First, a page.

On A Higher Note – Brinkmann Audio GmbH, Tri-Planar, Vivid Loudspeakers, Luxman, Channel Classics, Shunyata. Philip O’Hanlon is a seasoned veteran at putting together high quality show demos. I always enjoy visiting his room as it satisfies on many levels – sound quality, music selection and hospitality (he poured me a jigger of fine single malt Scotch whiskey). Philip was playing files from his MacBook Air through the Luxman DA-06 DSD DAC ($4990) into the Luxman L-590AX integrated amp ($9490) into the Vivid B1 speakers ($15,000 per pair). Also in use was a Brinkmann Bardo II turntable ($9500) with Brinkmann P1 MC cartridge ($2700) and Triplanar V12 12-inch tonearm ($9800). We listened to some great music here including John Lee Hooker & Miles Davis and another selection by Ben Webster. One area that his system always impress me with is their utter composure in the upper midrange and treble. Even Alison Krauss, whose voice can be tough on a system was smooth and enjoyably. I am definitely a big fan of this Luxman/Vivid pairing.

Wilson Audio, VTL, dCS. I rambled over to the off-campus showrooms at the nearby Hyatt Regency first thing on Sunday morning and got in the queue for the Wilson Audio demo. Having already confessed to not being a big Wilson Audio fan, you can take my observations here with a grain of salt. Wilson Alexandria XLF speakers were driven full-range by VTL Siegfried power amps and twin Thor Hammer subwoofers driven by 250Wpc Parasound Halo A 21 amplifiers below 38Hz. The formatted musical program was very impressive on the macrodynamic scale and on that parameter it would have to rank among the best I heard. However when the more intimate recording played (Glen Phillips, Debussy Violin & Piano Sonata transferred to DSD by Bruce Brown of Puget Sound Studios from original Ultra Master ½-inch 30ips tape), I did not feel the same way. There was a lot to praise about the sound except that individual performer image sizes were too large and floated above the floor at unnatural height (i.e. six feet above). This is a pet peeve of mine so many others are likely not bothered by it. It would appear to be a tradeoff of the large speaker design needed for such high performance in other areas. In any case Wilson Audio will roll along fine without me. I wish them well. They have certainly been instrumental in raising overall production quality standards in high-end audio.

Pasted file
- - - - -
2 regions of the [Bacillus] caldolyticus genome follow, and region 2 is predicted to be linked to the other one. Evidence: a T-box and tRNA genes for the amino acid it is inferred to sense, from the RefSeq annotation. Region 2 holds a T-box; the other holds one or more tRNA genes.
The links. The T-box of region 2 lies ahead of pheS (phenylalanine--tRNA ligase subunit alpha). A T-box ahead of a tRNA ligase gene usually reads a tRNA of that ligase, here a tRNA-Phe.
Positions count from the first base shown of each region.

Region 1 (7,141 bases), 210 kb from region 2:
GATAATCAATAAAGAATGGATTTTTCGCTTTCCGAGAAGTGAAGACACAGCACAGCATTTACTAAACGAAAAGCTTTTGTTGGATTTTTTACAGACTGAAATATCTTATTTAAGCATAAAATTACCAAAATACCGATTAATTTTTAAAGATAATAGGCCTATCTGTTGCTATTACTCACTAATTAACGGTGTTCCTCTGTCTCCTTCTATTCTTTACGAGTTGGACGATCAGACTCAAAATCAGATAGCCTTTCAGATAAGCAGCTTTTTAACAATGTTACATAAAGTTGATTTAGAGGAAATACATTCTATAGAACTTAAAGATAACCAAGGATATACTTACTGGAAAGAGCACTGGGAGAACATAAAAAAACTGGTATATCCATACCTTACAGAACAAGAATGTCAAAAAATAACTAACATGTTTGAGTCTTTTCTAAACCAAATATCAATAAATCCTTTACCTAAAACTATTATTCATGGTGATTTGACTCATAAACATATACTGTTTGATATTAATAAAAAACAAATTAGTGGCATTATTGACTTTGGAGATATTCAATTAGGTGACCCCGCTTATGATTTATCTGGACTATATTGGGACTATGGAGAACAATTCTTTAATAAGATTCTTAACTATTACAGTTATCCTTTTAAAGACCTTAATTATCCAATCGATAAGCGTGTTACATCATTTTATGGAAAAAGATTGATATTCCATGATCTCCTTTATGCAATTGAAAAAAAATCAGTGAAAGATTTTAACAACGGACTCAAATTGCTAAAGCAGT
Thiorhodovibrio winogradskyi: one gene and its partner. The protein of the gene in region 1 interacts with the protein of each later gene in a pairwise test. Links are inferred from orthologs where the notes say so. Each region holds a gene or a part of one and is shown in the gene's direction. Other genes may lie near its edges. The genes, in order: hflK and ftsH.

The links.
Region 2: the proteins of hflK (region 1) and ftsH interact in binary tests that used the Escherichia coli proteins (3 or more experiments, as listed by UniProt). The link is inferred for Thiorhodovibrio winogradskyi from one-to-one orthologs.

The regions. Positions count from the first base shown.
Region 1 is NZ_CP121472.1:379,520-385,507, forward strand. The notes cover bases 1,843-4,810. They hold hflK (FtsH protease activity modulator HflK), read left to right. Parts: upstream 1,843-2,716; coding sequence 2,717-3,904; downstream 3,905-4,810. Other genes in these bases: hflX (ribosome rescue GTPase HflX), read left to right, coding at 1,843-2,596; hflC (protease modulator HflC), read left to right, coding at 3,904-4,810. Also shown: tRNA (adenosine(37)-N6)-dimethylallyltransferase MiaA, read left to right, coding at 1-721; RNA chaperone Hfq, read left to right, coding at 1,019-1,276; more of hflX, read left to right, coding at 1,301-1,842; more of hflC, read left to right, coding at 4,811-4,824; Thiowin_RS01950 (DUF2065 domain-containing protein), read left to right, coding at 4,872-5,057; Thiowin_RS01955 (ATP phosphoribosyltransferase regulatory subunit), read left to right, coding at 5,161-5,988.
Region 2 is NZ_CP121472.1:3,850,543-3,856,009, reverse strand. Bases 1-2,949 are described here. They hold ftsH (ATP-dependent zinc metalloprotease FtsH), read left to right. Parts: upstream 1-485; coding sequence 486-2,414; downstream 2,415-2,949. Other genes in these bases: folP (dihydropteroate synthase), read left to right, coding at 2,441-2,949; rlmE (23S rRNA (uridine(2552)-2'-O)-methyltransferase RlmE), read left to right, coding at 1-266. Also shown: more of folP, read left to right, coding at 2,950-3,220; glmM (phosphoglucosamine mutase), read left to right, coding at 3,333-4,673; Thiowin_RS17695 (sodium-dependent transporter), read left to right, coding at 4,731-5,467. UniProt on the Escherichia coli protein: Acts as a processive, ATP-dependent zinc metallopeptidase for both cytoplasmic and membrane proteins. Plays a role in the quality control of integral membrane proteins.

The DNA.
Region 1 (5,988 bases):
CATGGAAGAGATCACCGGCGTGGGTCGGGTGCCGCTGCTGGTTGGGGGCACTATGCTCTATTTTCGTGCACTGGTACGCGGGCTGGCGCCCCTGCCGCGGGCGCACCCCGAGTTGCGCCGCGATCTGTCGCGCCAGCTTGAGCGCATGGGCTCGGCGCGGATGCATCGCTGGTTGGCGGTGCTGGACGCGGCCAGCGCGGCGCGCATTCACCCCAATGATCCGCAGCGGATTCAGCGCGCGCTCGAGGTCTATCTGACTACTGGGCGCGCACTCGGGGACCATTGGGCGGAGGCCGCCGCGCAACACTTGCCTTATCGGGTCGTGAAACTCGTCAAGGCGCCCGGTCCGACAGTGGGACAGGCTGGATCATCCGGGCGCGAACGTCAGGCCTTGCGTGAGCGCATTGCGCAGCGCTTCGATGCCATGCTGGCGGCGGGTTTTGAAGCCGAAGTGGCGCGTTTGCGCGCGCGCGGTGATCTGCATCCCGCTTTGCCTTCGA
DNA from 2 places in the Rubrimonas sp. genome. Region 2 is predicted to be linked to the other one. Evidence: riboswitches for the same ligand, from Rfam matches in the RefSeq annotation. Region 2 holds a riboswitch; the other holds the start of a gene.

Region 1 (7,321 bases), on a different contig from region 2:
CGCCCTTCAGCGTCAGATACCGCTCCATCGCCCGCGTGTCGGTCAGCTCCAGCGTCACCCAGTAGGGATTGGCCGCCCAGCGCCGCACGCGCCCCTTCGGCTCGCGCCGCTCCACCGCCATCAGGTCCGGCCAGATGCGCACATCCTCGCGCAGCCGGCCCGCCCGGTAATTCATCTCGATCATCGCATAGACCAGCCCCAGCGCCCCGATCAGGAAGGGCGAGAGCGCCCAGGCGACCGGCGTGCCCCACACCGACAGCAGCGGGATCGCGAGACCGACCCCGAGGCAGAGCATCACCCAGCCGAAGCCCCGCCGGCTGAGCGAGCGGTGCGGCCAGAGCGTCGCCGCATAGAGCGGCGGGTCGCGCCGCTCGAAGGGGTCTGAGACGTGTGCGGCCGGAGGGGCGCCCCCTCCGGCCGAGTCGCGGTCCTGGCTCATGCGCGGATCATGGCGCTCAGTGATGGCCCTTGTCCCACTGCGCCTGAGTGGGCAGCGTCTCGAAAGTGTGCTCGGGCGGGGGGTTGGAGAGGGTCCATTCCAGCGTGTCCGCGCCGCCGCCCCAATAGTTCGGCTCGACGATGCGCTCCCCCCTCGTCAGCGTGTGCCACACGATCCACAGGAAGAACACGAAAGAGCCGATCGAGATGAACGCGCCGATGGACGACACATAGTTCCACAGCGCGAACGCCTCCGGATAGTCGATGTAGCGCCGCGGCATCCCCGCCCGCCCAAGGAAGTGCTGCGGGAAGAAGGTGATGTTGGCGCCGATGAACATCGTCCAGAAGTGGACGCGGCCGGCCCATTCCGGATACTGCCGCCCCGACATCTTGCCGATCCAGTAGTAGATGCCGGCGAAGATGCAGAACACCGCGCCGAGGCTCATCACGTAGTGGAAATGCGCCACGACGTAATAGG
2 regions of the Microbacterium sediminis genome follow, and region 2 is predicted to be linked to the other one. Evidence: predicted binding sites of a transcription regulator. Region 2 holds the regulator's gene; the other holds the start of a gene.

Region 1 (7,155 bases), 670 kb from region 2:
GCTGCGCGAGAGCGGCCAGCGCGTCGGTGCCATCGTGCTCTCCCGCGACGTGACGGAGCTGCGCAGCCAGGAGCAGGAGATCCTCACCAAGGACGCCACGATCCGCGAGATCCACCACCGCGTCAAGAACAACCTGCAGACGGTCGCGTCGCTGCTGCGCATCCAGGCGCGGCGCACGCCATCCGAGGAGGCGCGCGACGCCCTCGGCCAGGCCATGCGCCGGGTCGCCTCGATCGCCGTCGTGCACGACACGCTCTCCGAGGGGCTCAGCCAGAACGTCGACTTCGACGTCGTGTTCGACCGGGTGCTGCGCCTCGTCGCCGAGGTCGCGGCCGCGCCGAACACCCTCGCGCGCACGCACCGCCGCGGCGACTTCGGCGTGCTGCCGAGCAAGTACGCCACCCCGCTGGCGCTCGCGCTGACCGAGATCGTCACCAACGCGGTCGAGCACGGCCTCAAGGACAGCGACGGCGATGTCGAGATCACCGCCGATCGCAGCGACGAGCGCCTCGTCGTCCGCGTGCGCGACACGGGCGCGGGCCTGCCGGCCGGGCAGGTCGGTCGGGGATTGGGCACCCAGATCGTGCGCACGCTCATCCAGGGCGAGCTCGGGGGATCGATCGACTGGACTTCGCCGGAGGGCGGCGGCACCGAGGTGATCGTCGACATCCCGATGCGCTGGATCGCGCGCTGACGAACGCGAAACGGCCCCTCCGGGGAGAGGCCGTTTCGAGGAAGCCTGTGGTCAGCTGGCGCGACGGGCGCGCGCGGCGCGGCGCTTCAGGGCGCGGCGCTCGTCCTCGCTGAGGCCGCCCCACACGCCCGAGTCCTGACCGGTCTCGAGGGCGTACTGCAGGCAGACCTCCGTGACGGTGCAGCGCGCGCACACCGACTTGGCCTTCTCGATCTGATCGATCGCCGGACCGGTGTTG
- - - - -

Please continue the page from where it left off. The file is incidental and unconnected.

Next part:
Vapor Audio, Antipodes Audio Limited, Arte Forma Inc., BMC, Empirical Audio. Also in the Hyatt Regency was the Vapor Audio room. There were two Vapor Audio speakers being demoed here with a system at each end of the room. I gravitated to the one using the top-of-the-line model, the 91dB Joule White ($12,295). Unfortunately this suffered from a channel imbalance. Ryan Scott was busy swapping cables and components trying to track it down but was unable to before I had to move on. It did afford me some time to chat with him sans distractions. Ryan told me about his goals in speaker design and how his company operates. He also filled me in on the drivers he sources for the Joule, starting with the highly regarded RAAL 140-15D ribbon tweeter. His cabinet construction is of very high standards too, with stacked plywood layering and the transmission line routed out from each layer and a front baffle incorporating a steel sheet and layers of high-tech resin for damping. The cabinet aesthetics were much more attractive than your standard box too. It had graceful curves and flares molded in for improved visual appeal. This was another one of the select few rooms where I left feeling good about the future of high -end audio for the middle class. Bravo Ryan! Even with the system problem I was still able to listen well enough to appreciate its fine sound quality. If I was not into low-powered SET tube amps, these speakers would be one of a few at the top of my list. They are that good! Had the system been working properly, I probably would have included this room as one of my best of show.

Crescendo Fine Audio – Ariel Acoustics, VPI, Ayre Acoustics, Octave, Shunyata Research, Red Wine Audio. I was the only one here when I entered Boulder/Colorado dealer Matt Alderman’s room. Here was a very sensibly put together system centered on the Aerial 7T loudspeakers ($9850) powered by Ayre’s V5X 175wpc stereo amplifier ($7950), C-5xe universal audio disc player ($5950) and QB-9 DSD DAC ($3250). The preamp was an interesting selection. It was by 25-year old German brand Octave and their model HP 300SE ($7000) that Matt had upgraded by the factory to current spec. Vinnie Rossi’s fine battery-powered Analogica ($1995) phono stage (which I have auditioned in my home) was doing duty with a VPI Classic 1 ($2800) with Sumiko Blackbird cartridge ($1099). Matt didn’t reach for audiophile pressings of Diana Krall or similar overplayed artists. Instead he played for me “Castles Made of Sand” from a clean original pressing of Jimmy Hendrix’s 1967 album Axis: Bold As Love. I would venture to say that this album would not fare so well on a lot of today’s high-end/high-resolution systems but here it was a welcome respite from a lot of the music being played elsewhere. It was musical and involving. Matt also played a 24/192 vinyl rip of Count Basie done with the ADC in the Ayre QB-9 and it sounded very good too. Thanks Matt, for your island of sanity.